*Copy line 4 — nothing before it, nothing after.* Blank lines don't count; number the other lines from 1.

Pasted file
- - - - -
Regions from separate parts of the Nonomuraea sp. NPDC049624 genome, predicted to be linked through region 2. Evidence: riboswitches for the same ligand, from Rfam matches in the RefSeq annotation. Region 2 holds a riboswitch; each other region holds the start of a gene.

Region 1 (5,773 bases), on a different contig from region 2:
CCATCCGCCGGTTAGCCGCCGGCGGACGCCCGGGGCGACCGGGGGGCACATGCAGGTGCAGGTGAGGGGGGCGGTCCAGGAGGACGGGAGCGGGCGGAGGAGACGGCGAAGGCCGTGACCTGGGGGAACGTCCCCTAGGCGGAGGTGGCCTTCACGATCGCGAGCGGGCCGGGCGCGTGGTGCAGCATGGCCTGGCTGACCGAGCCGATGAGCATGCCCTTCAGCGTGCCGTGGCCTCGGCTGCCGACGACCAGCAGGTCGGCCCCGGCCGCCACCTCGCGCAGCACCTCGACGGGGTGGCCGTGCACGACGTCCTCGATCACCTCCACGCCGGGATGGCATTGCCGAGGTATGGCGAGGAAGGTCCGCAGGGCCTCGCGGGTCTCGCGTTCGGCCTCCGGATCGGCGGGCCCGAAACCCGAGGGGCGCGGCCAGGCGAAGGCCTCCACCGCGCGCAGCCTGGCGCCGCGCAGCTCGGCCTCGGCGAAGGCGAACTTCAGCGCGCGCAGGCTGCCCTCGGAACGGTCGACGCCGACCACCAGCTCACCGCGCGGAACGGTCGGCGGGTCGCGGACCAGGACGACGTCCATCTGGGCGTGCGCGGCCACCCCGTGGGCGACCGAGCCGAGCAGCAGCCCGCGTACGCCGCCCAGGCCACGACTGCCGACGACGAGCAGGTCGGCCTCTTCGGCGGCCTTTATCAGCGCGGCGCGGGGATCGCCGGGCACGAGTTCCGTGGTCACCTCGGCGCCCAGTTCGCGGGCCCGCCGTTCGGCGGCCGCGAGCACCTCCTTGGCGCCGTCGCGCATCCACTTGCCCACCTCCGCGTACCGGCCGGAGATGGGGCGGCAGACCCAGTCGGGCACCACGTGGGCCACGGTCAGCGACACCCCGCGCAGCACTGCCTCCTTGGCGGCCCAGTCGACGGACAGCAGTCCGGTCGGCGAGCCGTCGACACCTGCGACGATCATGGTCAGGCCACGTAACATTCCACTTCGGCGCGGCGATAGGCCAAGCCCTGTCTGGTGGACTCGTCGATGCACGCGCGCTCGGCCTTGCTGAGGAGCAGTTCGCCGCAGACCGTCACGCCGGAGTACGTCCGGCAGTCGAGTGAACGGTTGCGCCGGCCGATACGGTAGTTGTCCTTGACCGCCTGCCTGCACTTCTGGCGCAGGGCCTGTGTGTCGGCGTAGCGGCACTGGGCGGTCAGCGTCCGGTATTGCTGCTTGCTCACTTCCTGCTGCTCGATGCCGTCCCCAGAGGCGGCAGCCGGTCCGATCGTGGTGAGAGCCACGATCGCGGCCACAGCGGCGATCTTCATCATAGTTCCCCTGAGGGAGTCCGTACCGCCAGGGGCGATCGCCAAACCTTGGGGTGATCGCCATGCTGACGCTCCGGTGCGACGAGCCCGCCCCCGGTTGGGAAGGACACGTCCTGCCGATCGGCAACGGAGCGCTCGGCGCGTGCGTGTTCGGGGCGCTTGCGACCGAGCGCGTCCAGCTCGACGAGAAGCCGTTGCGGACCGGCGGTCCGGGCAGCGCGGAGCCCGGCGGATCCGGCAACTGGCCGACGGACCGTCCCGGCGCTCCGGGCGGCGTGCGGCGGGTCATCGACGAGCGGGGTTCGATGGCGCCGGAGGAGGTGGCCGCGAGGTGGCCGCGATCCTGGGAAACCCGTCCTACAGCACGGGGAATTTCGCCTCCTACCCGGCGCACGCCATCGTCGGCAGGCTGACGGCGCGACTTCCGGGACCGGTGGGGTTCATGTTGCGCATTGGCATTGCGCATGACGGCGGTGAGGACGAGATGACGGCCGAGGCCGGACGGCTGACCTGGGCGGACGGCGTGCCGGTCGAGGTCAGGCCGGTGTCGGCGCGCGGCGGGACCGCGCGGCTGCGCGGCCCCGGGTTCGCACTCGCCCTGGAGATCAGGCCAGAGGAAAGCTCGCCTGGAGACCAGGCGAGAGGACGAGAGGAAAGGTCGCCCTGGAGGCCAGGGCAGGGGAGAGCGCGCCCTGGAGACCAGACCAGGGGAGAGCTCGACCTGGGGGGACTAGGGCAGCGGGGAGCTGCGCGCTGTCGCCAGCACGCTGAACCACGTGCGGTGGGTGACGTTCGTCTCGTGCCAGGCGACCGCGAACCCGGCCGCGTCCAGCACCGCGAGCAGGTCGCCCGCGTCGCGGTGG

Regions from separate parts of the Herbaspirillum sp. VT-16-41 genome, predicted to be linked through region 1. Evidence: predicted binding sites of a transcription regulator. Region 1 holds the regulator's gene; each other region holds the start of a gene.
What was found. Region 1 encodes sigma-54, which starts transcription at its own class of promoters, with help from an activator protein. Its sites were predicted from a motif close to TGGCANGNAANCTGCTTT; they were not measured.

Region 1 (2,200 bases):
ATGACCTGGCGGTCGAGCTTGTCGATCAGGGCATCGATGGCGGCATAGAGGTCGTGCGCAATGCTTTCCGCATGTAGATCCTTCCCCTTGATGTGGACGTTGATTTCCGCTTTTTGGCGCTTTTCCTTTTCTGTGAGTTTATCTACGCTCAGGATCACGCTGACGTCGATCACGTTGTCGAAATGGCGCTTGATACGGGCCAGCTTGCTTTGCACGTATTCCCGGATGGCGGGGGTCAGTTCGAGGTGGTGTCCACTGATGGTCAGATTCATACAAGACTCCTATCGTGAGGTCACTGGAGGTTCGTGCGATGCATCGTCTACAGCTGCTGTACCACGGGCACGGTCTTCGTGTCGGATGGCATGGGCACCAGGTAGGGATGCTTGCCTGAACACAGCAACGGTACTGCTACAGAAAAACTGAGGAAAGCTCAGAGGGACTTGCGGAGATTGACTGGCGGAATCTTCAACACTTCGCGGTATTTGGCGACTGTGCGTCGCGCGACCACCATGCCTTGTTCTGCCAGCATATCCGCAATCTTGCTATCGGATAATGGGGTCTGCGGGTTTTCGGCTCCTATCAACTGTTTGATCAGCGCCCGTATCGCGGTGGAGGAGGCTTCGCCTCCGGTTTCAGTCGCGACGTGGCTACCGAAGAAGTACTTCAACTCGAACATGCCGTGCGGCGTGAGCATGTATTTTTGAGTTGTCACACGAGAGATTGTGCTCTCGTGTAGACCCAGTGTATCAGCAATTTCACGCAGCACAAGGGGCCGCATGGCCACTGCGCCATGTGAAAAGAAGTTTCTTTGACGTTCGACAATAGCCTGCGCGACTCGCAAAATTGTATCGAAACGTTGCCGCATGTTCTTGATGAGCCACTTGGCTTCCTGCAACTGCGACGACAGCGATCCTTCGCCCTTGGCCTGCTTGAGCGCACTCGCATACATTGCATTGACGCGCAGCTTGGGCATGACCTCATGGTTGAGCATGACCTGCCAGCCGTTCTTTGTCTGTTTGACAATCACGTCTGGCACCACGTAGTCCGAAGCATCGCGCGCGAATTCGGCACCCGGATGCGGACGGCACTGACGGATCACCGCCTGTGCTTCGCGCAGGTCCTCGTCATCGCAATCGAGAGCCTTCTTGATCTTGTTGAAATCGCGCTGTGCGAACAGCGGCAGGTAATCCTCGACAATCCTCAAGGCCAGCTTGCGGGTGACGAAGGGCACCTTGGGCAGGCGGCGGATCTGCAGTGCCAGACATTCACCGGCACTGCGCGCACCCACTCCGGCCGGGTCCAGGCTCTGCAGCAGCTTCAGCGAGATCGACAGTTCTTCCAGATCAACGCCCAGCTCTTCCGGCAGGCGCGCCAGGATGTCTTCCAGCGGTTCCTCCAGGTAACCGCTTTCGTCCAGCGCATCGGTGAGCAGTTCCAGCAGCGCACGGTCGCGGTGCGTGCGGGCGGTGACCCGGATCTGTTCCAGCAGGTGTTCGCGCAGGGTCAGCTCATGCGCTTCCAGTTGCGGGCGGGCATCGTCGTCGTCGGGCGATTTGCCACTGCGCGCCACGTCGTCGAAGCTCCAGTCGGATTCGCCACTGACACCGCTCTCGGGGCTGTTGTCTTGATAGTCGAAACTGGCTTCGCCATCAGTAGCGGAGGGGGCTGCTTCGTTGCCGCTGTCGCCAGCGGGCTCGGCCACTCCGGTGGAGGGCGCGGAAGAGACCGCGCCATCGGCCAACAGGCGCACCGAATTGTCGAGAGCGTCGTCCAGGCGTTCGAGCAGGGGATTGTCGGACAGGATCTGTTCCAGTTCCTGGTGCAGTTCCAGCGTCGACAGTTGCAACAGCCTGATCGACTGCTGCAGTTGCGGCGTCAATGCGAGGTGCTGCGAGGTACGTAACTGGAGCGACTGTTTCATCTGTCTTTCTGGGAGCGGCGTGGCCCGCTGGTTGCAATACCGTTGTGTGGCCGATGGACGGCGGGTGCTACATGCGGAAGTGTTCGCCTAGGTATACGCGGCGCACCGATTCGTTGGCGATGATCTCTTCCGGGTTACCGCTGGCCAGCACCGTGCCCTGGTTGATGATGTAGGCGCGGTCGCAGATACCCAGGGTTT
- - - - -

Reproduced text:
Regions from separate parts of the Herbaspirillum sp. VT-16-41 genome, predicted to be linked through region 1. Evidence: predicted binding sites of a transcription regulator. Region 1 holds the regulator's gene; each other region holds the start of a gene.